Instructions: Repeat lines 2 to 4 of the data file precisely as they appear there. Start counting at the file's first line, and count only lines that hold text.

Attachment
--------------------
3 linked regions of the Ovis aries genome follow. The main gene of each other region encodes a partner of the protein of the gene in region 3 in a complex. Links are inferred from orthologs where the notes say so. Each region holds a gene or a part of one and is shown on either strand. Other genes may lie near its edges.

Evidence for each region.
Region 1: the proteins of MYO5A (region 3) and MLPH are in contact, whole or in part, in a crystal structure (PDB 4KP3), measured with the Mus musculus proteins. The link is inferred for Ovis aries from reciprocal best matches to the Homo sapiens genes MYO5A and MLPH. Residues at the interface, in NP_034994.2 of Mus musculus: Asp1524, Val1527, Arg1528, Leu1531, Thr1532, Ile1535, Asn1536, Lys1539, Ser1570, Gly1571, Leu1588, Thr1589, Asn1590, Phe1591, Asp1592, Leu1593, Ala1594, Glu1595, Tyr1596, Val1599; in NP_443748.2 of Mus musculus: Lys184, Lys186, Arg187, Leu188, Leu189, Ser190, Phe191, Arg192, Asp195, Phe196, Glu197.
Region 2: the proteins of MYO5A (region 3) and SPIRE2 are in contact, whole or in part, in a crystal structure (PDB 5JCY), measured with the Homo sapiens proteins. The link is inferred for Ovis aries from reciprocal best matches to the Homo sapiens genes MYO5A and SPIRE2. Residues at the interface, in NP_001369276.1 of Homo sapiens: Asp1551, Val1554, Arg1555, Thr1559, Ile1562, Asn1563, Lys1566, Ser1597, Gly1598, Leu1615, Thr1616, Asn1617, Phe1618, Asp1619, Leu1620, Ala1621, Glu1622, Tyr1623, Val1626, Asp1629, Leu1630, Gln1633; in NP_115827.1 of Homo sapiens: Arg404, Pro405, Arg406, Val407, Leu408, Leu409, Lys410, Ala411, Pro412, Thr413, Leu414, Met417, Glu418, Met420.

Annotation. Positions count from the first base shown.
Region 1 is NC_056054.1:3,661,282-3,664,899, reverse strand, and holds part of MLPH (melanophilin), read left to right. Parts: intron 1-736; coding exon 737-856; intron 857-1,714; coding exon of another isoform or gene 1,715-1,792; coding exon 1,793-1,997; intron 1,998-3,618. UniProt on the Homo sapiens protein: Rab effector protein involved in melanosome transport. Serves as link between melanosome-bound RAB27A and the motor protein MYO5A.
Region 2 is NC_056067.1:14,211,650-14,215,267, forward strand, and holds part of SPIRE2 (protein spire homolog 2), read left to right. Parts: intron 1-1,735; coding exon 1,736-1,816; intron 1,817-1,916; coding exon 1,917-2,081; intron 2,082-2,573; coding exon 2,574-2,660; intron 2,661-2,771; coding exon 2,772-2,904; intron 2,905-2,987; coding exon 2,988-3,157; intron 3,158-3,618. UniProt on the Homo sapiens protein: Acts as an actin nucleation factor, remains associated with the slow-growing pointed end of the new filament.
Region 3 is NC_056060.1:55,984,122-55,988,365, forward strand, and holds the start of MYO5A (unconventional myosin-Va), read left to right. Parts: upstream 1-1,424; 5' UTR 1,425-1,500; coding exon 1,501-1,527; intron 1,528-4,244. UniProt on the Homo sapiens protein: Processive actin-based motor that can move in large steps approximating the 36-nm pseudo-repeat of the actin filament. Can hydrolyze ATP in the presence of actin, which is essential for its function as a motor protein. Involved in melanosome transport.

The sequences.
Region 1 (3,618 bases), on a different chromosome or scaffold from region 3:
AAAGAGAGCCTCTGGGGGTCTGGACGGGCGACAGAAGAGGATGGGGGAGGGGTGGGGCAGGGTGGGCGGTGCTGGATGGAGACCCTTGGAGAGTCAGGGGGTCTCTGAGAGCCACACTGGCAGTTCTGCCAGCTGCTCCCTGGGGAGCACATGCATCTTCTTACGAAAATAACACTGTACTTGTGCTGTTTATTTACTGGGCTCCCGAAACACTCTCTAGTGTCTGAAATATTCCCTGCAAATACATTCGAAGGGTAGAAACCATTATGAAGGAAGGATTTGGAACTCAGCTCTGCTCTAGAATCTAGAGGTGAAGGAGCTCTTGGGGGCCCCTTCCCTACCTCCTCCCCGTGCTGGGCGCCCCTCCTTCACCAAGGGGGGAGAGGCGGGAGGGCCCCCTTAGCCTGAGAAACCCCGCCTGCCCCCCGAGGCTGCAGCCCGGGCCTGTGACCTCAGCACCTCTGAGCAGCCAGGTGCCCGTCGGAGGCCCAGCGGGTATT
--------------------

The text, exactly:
Evidence for each region.
Region 1: the proteins of MYO5A (region 3) and MLPH are in contact, whole or in part, in a crystal structure (PDB 4KP3), measured with the Mus musculus proteins. The link is inferred for Ovis aries from reciprocal best matches to the Homo sapiens genes MYO5A and MLPH. Residues at the interface, in NP_034994.2 of Mus musculus: Asp1524, Val1527, Arg1528, Leu1531, Thr1532, Ile1535, Asn1536, Lys1539, Ser1570, Gly1571, Leu1588, Thr1589, Asn1590, Phe1591, Asp1592, Leu1593, Ala1594, Glu1595, Tyr1596, Val1599; in NP_443748.2 of Mus musculus: Lys184, Lys186, Arg187, Leu188, Leu189, Ser190, Phe191, Arg192, Asp195, Phe196, Glu197.
Region 2: the proteins of MYO5A (region 3) and SPIRE2 are in contact, whole or in part, in a crystal structure (PDB 5JCY), measured with the Homo sapiens proteins. The link is inferred for Ovis aries from reciprocal best matches to the Homo sapiens genes MYO5A and SPIRE2. Residues at the interface, in NP_001369276.1 of Homo sapiens: Asp1551, Val1554, Arg1555, Thr1559, Ile1562, Asn1563, Lys1566, Ser1597, Gly1598, Leu1615, Thr1616, Asn1617, Phe1618, Asp1619, Leu1620, Ala1621, Glu1622, Tyr1623, Val1626, Asp1629, Leu1630, Gln1633; in NP_115827.1 of Homo sapiens: Arg404, Pro405, Arg406, Val407, Leu408, Leu409, Lys410, Ala411, Pro412, Thr413, Leu414, Met417, Glu418, Met420.